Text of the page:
My friends Curtis and Julie have hop bines in their backyard. They have never harvested them so they let me! After work today I came over with some giant ziplock bags and filled four. I wasn’t able to reach most of them, but there were plenty for my purposes.
One of the challenges I have now is identifying the variety of hop. It could be anyone of the 80 or so varieties used in brewing beer. Or it might be some other kind. I hope to identify it by comparing the leaf and the shape/patterns of the hop itself against photos online. I can’t track down a comprehensive file however, so this may not be easily achieved.
I’d like to know the kind because every hop has a distinct alpha acid intensity (measured in %). Before I use it to bitter a brew, I’d like to know how much to add.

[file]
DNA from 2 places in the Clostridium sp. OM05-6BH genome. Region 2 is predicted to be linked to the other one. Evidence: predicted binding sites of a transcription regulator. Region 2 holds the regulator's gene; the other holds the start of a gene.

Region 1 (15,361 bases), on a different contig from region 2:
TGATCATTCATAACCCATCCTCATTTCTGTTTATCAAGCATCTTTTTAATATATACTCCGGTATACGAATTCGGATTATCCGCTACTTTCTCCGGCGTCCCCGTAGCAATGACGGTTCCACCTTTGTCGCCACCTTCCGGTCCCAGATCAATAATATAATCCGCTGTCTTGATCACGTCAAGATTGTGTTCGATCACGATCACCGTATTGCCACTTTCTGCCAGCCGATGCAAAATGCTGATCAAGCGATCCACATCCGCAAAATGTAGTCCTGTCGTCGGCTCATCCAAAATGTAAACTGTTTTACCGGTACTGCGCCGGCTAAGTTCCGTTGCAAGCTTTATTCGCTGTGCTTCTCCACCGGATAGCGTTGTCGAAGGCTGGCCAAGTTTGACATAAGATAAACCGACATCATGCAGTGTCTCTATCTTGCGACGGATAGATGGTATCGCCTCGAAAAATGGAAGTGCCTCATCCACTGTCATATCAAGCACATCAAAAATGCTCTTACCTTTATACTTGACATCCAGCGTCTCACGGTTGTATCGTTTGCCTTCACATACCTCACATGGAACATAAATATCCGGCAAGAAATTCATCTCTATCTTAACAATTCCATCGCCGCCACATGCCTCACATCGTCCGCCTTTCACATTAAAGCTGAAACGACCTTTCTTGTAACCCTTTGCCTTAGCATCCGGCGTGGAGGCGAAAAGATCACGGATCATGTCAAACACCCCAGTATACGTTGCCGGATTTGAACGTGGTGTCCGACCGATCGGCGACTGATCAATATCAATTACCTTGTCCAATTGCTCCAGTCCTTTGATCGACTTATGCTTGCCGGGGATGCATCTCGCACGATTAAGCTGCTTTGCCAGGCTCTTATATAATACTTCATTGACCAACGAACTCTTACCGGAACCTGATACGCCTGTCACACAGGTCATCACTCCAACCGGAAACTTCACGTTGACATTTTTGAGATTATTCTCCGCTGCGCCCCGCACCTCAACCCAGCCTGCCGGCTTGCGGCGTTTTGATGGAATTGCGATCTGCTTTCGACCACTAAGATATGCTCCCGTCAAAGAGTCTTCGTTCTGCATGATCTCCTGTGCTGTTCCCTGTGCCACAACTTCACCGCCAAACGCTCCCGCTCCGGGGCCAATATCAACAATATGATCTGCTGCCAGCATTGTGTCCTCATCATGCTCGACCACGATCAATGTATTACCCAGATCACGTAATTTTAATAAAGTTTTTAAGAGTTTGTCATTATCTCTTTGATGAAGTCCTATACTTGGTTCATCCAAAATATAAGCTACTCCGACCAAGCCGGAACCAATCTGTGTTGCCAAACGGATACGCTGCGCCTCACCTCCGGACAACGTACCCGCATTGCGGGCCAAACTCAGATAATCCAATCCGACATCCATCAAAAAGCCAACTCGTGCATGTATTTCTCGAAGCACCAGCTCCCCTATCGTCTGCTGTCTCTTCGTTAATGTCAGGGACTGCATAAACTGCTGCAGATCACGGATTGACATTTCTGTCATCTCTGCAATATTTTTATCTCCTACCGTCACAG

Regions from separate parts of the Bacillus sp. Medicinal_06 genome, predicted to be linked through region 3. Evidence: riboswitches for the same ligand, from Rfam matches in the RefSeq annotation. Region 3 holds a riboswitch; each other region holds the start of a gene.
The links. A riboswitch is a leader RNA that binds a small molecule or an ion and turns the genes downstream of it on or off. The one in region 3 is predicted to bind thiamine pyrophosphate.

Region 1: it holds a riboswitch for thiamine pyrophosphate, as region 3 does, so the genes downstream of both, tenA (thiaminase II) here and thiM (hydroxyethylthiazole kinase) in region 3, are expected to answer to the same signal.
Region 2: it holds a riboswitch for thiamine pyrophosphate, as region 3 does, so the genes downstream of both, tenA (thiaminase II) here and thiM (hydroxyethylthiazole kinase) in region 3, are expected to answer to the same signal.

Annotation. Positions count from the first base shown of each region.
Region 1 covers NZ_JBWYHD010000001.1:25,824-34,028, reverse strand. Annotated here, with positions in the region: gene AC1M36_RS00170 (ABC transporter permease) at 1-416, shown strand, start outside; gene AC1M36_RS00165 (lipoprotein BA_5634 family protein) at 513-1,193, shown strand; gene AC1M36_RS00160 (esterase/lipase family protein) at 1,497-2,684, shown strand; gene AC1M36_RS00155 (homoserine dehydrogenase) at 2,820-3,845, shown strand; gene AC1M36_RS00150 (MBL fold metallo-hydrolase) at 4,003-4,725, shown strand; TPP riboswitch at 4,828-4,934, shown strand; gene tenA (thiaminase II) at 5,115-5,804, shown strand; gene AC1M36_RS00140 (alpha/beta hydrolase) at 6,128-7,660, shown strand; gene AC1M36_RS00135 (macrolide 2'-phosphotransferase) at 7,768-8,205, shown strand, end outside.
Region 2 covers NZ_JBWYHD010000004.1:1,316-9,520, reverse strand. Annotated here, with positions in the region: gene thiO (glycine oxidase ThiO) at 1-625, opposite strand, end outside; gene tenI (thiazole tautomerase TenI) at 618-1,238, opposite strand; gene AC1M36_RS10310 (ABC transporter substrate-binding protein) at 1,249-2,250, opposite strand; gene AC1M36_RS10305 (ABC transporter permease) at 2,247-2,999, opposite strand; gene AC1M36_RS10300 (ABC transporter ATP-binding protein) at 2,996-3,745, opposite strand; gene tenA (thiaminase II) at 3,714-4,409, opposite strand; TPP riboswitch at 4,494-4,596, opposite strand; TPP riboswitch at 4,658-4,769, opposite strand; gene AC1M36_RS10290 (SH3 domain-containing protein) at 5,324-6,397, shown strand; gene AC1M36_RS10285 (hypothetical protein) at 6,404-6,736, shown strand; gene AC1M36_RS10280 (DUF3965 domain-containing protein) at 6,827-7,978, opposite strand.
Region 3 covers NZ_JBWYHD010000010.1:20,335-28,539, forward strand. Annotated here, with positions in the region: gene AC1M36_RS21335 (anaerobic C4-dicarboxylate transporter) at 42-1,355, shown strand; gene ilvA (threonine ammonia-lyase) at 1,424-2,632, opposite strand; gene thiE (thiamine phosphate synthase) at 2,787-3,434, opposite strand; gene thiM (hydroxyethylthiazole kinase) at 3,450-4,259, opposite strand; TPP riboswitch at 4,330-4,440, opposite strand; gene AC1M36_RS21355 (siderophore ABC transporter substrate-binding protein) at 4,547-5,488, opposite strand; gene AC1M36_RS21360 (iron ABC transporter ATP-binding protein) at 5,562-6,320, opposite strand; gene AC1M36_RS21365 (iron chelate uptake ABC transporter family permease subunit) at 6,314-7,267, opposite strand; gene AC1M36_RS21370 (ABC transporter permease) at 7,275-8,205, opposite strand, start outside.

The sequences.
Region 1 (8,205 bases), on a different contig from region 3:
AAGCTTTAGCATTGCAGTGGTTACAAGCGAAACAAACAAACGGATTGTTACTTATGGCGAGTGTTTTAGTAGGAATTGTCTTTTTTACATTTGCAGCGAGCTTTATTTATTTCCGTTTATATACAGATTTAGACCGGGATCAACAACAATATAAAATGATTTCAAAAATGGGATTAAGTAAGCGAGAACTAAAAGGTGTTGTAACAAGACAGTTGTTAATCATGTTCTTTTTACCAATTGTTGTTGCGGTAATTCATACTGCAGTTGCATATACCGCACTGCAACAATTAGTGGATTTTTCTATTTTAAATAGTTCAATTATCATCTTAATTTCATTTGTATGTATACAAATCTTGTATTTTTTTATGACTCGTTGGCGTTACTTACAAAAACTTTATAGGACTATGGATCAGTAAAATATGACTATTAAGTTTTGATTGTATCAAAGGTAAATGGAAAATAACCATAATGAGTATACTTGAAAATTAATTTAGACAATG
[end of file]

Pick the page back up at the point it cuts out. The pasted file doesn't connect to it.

Another challenge will be storage. I’ve only ever dealt with processed hop pellets in vacuum sealed, refrigerated bags. These little guys can rot if they aren’t dried then kept cool in vacuum sealed bags. I whirled them in a salad spinner to rid my crop from little bugs. All my gear turned a bit sticky from the resins.
These hops have a strong green aroma – grassy, unripe. They have a papery texture and they certainly don’t look like they would last much longer on the bine, so I am pretty sure they were ripe. I think the leaf is emitting a stronger aroma than the trapped oils and resins can for now. We’ll see how they make the beer taste.
So, there they are – about 1 kg of hops. Or enough hops to make 1000 bottles of beer*.